As we noted a few weeks ago, the Apostles’ Creed is a summary of the gospel because it tells us about the work of God in salvation. Fundamentally, the biblical gospel tells us that only the Creator can rescue people from sin. We cannot make ourselves right by our good works, for our good works are always tainted by sin (Isa. 64:6; Gal. 2:15–16; 5:3). No other being can save us from our predicament, for other “gods” are but demons in disguise (Isa. 44:9–20; 1 Cor. 10:19–20). If human beings are to be saved, the triune God must do all the work. The Apostles’ Creed makes this very assertion in what it does not say: it does not give our works, other gods, past saints, or anything else a role in our redemption. Instead, the creed speaks only of the work of Father, Son, and Holy Spirit in planning, securing, and applying salvation to God’s people.
God is the perfect Creator and the perfect Savior. To look for salvation anywhere else but Him is to confess by one’s deeds that Jesus, in whom the fullness of deity dwells (Col. 1:19–20), is not a perfect Savior and, therefore, that God is not a perfect Savior. That is why insistence on the work of God in Christ alone for salvation is essential to the Christian faith. Once we start looking for redemption outside of Jesus or add something to His work in our behalf, we detract from the glory that belongs to the Lord alone. No error could be more fatal, for God is jealous for His glory (Isa. 42:8; 48:11). He will not treat lightly those who ultimately “make” Him share His glory with other creatures by turning to creatures for salvation.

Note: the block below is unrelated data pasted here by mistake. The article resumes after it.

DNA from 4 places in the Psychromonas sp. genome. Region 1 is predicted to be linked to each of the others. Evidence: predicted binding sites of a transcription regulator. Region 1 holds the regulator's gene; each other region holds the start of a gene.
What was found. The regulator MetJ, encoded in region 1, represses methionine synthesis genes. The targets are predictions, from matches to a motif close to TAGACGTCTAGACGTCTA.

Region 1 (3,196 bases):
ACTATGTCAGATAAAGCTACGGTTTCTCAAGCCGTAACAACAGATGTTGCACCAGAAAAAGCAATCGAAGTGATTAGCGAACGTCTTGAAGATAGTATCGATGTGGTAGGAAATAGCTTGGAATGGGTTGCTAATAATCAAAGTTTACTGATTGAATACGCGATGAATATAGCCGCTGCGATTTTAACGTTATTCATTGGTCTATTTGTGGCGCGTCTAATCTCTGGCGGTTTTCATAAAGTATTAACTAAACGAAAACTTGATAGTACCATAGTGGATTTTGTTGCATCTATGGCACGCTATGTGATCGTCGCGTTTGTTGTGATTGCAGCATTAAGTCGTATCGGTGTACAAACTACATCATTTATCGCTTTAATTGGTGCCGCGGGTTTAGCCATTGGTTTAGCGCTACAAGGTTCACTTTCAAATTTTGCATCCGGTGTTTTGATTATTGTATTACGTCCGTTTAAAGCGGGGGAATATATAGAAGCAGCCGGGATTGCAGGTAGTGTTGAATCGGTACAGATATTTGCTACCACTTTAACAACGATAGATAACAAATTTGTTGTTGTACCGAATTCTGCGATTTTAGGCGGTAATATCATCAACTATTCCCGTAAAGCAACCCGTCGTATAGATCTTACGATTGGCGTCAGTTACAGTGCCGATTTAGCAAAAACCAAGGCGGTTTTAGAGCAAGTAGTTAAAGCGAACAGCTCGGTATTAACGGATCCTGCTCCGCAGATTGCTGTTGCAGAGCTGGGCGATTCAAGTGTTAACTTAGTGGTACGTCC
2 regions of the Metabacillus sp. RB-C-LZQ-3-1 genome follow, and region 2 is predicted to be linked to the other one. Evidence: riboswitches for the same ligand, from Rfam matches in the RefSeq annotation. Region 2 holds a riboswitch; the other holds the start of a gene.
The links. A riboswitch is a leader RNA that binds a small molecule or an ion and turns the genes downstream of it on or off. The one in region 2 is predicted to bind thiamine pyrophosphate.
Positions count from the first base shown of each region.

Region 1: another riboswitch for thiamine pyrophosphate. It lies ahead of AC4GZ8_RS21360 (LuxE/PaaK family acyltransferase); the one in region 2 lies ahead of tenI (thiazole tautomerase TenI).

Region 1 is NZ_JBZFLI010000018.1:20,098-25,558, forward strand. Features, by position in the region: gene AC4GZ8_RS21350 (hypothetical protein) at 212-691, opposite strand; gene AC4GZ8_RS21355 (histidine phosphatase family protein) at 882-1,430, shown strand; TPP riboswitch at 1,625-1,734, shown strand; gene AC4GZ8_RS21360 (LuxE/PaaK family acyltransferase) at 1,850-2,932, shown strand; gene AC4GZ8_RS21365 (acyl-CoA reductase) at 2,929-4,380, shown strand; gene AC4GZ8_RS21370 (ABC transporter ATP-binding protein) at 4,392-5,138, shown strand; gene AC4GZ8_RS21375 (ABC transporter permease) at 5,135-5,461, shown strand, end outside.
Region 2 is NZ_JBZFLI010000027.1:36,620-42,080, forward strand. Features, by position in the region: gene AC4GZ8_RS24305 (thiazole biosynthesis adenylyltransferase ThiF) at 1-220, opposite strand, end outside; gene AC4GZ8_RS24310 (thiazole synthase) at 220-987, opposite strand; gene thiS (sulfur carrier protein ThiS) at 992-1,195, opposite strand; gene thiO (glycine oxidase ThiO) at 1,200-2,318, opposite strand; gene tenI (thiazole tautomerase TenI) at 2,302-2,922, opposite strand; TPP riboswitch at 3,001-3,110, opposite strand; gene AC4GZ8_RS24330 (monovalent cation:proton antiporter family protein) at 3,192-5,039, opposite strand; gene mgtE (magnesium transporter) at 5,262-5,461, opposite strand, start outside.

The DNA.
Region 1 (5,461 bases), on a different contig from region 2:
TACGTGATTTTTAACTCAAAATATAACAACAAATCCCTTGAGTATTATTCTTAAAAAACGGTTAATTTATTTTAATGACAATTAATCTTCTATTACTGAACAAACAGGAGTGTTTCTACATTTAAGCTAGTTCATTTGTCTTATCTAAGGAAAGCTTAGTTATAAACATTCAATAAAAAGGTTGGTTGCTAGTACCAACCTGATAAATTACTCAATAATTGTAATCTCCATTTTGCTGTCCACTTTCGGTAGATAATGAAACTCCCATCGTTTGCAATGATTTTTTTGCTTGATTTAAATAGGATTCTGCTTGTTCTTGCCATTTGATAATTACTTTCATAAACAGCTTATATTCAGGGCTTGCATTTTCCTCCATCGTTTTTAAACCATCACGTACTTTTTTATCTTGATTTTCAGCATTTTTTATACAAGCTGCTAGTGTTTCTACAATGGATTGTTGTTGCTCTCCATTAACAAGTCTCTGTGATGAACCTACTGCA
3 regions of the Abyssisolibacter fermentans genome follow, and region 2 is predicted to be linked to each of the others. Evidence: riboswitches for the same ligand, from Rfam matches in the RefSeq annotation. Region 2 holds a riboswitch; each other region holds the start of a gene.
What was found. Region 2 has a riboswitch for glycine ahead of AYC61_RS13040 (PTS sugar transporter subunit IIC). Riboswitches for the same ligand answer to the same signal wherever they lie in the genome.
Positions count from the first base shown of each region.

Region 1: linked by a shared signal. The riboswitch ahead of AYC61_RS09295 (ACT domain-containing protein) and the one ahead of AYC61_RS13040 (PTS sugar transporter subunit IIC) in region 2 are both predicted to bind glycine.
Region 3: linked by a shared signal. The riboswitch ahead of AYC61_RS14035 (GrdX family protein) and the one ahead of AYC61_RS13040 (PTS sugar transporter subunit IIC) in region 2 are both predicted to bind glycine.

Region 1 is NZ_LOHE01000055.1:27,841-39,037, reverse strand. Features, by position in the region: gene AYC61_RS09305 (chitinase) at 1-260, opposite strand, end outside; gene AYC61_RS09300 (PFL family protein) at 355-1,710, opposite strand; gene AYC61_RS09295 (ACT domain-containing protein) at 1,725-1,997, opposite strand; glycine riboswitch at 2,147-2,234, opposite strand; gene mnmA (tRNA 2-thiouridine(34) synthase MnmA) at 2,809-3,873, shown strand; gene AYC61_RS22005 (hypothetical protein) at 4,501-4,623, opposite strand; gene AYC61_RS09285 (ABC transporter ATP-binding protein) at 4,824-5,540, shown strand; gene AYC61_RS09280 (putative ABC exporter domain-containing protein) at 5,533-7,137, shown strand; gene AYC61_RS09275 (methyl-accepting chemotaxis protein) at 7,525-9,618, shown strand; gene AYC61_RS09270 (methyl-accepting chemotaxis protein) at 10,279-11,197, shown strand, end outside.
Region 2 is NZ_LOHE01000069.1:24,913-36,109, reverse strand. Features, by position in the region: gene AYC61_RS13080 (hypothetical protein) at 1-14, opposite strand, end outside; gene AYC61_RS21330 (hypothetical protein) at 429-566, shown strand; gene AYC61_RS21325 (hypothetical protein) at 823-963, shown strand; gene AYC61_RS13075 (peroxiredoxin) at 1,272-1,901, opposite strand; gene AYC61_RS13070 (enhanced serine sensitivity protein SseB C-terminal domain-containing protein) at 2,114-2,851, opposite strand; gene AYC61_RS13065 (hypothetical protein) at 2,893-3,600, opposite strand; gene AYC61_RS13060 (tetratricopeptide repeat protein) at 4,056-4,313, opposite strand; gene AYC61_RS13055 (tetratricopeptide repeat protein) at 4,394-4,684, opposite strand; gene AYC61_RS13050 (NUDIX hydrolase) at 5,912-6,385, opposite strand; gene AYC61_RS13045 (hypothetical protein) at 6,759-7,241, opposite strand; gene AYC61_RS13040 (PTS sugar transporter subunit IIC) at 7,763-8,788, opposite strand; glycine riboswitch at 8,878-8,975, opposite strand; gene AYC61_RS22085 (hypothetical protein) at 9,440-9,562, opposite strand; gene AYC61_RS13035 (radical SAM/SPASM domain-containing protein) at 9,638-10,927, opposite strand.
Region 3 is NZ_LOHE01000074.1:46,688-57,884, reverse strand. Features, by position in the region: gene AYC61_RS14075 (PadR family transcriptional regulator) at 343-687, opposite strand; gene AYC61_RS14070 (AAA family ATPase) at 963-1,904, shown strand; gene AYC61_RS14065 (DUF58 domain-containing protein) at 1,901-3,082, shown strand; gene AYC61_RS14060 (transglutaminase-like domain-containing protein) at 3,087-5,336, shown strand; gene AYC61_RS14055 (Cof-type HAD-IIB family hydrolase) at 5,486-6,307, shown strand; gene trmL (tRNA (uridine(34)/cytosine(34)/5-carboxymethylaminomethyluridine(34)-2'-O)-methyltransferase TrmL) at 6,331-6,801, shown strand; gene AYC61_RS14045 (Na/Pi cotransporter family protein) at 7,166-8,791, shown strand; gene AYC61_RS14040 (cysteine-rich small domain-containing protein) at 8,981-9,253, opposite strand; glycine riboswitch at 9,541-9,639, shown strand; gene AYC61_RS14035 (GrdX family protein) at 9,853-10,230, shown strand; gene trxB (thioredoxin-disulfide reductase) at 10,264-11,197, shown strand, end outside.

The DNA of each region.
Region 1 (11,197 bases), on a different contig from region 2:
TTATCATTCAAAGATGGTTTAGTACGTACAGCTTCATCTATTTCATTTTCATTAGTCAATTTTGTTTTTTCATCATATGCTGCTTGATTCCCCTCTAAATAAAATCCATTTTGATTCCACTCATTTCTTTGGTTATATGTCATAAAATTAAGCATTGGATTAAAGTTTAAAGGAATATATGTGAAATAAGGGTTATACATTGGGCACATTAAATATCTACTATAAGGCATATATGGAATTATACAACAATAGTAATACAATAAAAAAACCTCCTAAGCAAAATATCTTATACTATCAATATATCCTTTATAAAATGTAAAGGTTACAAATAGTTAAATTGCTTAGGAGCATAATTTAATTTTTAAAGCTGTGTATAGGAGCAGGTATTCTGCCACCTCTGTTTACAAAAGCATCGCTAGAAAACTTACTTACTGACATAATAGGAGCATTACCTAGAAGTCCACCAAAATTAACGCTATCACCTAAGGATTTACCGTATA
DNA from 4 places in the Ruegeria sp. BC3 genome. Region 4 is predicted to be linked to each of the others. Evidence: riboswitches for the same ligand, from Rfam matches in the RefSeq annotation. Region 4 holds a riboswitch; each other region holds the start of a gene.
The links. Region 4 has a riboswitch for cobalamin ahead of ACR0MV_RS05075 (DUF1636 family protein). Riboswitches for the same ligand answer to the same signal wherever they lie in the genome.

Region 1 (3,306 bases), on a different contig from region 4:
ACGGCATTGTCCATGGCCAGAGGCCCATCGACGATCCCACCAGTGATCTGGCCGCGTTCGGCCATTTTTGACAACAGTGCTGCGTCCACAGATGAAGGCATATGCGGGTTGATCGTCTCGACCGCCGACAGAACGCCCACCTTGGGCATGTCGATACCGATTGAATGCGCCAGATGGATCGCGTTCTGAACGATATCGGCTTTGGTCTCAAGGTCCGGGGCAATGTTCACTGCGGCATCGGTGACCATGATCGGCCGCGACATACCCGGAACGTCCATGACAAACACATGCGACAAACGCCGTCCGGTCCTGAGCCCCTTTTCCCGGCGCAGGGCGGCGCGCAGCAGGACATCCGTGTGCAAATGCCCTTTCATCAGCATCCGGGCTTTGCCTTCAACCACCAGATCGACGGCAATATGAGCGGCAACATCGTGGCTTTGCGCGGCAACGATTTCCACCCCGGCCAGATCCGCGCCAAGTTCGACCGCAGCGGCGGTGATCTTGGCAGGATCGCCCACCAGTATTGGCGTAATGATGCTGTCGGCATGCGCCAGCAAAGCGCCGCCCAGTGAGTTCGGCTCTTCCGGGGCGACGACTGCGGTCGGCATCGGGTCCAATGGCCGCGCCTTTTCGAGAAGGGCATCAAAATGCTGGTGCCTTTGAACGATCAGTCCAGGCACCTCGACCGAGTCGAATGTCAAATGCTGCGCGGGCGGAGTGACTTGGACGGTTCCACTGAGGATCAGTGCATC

Question and answer 30 of the Heidelberg Catechism teach that “those who look for their salvation and security in saints, in themselves, or elsewhere” deny that Jesus is the only Savior. Through the incarnation, the Son of God has made God’s glory to dwell perfectly and fully in Christ Jesus (Col. 1:19–20). This glory has not been given also to our works, the saints, other gods, or anything else, and turning to anything but Christ alone for salvation makes God a liar when He says the fullness of His glory dwells only in Jesus. John Calvin writes, “All that detract from Christ, or that impair his excellence, or . . . take away a drop from his fullness, overturn, so far as is in their power, God’s eternal counsel.”
As Protestants, we are not likely to turn to Mary or the saints of years gone by as mediators who can secure favor with God. As saints who still fight against sin, however, we are likely to believe we have to earn God’s love and that our obedience somehow makes us more worthy of salvation than others. Yet if we do this, we are robbing Christ of the very glory He deserves, which is a very grave sin indeed.